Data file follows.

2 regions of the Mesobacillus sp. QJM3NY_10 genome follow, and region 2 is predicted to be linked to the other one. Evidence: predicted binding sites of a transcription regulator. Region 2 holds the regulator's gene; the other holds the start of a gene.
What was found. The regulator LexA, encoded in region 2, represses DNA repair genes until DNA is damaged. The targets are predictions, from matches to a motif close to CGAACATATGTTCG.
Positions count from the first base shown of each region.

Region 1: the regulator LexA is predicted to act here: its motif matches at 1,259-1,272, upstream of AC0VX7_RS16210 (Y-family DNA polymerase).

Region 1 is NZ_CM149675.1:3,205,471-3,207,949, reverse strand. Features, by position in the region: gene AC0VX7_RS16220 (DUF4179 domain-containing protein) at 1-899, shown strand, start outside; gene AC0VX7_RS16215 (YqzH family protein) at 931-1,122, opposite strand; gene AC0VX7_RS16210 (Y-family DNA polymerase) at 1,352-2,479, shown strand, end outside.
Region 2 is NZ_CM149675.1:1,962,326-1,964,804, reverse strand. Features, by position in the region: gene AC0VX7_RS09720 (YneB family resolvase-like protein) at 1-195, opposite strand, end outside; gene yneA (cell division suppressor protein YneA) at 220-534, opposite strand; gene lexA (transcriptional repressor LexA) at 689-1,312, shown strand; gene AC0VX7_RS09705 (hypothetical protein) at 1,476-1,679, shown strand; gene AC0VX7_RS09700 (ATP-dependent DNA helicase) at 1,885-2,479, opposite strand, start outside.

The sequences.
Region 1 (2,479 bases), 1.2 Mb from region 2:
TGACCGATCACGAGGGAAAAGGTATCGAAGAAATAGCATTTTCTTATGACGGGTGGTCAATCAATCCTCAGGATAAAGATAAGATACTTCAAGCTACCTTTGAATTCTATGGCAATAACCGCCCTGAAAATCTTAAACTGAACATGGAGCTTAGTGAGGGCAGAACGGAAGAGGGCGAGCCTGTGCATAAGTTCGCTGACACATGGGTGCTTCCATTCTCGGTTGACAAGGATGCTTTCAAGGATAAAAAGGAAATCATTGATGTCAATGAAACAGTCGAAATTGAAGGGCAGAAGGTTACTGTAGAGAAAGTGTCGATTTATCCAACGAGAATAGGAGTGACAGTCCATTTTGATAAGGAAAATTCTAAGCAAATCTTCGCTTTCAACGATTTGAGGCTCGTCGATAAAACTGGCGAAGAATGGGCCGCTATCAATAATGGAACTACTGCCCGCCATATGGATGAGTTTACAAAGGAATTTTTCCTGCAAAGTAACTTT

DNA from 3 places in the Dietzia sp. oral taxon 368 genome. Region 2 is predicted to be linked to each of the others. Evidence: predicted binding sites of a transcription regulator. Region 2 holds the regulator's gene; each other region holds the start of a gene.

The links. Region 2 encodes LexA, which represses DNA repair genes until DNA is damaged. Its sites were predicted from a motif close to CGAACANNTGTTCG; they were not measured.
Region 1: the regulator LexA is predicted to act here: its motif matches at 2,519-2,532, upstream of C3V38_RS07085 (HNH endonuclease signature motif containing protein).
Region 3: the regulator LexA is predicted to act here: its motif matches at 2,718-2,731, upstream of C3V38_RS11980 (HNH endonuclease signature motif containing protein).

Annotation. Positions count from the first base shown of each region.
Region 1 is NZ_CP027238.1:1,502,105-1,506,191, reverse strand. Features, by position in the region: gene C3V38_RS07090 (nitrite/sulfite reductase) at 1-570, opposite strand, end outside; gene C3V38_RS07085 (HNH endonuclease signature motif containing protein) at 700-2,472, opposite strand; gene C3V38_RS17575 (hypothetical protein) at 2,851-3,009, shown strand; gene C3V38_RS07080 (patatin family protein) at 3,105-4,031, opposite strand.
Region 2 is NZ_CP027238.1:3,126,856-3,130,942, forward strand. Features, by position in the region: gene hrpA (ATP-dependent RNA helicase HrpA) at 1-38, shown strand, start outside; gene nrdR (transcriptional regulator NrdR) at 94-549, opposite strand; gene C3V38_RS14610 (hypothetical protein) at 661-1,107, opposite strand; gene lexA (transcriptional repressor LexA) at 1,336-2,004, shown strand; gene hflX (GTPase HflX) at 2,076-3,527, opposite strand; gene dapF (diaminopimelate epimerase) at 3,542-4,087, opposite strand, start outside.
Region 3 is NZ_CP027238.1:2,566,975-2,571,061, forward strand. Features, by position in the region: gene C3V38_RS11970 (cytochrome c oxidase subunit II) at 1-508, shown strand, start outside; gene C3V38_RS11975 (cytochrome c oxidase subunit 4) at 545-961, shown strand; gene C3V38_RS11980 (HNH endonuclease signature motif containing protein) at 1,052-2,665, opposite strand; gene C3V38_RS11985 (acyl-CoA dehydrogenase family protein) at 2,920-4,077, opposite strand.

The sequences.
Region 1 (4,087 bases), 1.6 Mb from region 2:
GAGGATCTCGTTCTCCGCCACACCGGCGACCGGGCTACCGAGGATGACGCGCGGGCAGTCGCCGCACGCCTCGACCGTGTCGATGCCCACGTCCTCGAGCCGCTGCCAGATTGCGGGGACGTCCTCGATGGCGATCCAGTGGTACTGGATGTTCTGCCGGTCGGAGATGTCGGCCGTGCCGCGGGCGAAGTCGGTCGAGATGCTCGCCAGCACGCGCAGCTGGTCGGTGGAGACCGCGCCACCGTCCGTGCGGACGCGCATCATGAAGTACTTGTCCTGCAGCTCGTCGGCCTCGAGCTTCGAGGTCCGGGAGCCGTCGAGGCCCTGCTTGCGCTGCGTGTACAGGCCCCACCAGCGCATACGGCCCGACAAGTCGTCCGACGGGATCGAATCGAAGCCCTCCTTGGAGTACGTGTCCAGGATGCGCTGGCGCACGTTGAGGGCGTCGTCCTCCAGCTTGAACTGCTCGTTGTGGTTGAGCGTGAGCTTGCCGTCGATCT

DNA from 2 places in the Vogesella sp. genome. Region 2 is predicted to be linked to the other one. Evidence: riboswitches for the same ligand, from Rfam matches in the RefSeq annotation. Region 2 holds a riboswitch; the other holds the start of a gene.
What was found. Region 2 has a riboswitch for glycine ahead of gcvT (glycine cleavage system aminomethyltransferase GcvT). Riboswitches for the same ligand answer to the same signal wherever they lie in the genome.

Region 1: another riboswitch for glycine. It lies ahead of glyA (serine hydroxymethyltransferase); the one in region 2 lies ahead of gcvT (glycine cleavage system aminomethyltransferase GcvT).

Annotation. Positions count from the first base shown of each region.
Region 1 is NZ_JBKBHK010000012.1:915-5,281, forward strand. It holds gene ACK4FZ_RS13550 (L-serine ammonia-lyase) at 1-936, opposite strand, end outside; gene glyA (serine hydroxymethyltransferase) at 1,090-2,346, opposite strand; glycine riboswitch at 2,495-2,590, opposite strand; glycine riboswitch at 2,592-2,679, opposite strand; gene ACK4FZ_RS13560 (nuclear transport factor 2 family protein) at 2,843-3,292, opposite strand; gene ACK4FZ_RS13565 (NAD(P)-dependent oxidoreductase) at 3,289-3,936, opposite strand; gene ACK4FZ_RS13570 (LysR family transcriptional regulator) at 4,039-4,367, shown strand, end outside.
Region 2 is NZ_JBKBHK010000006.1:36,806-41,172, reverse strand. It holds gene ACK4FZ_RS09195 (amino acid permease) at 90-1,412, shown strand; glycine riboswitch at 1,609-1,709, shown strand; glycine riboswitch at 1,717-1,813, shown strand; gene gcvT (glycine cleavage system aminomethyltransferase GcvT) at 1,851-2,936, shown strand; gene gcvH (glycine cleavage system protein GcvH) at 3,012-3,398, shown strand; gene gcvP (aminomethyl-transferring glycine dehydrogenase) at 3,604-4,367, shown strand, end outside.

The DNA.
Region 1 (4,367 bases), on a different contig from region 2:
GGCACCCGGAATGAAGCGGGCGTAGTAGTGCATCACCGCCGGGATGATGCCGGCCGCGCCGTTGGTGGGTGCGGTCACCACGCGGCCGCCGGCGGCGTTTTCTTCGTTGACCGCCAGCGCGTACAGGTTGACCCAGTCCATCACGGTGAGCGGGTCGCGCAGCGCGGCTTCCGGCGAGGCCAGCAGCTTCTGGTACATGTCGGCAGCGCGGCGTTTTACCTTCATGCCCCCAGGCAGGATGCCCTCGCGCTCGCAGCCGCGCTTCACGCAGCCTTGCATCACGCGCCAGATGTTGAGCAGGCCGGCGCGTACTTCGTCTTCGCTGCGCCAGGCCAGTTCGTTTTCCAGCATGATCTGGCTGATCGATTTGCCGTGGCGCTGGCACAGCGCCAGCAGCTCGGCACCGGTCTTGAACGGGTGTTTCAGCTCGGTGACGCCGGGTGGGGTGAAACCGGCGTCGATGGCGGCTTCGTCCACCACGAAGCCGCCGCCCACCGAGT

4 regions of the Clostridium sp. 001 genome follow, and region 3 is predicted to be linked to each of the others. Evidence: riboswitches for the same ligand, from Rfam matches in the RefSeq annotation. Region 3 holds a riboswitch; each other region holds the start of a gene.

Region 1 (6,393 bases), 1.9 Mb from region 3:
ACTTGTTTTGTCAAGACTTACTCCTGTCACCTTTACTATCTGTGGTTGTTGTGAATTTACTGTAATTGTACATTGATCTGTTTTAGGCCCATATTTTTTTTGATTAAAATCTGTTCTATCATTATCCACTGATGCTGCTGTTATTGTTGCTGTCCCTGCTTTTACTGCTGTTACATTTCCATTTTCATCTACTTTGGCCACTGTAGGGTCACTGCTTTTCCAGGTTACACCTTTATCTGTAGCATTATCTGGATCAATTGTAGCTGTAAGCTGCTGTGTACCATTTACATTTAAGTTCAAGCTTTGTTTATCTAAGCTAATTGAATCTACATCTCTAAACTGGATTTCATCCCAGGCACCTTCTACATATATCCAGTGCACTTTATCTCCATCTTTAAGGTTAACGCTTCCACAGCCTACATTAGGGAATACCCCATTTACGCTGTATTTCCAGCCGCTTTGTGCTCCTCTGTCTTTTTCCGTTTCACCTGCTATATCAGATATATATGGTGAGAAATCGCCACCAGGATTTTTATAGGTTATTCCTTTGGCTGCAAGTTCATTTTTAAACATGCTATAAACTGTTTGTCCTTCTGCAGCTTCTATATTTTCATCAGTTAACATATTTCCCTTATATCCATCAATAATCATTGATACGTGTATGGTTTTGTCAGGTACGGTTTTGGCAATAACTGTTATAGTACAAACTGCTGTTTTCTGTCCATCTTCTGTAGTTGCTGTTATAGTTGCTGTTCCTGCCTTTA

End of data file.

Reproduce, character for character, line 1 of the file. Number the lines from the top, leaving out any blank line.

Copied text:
2 regions of the Mesobacillus sp. QJM3NY_10 genome follow, and region 2 is predicted to be linked to the other one. Evidence: predicted binding sites of a transcription regulator. Region 2 holds the regulator's gene; the other holds the start of a gene.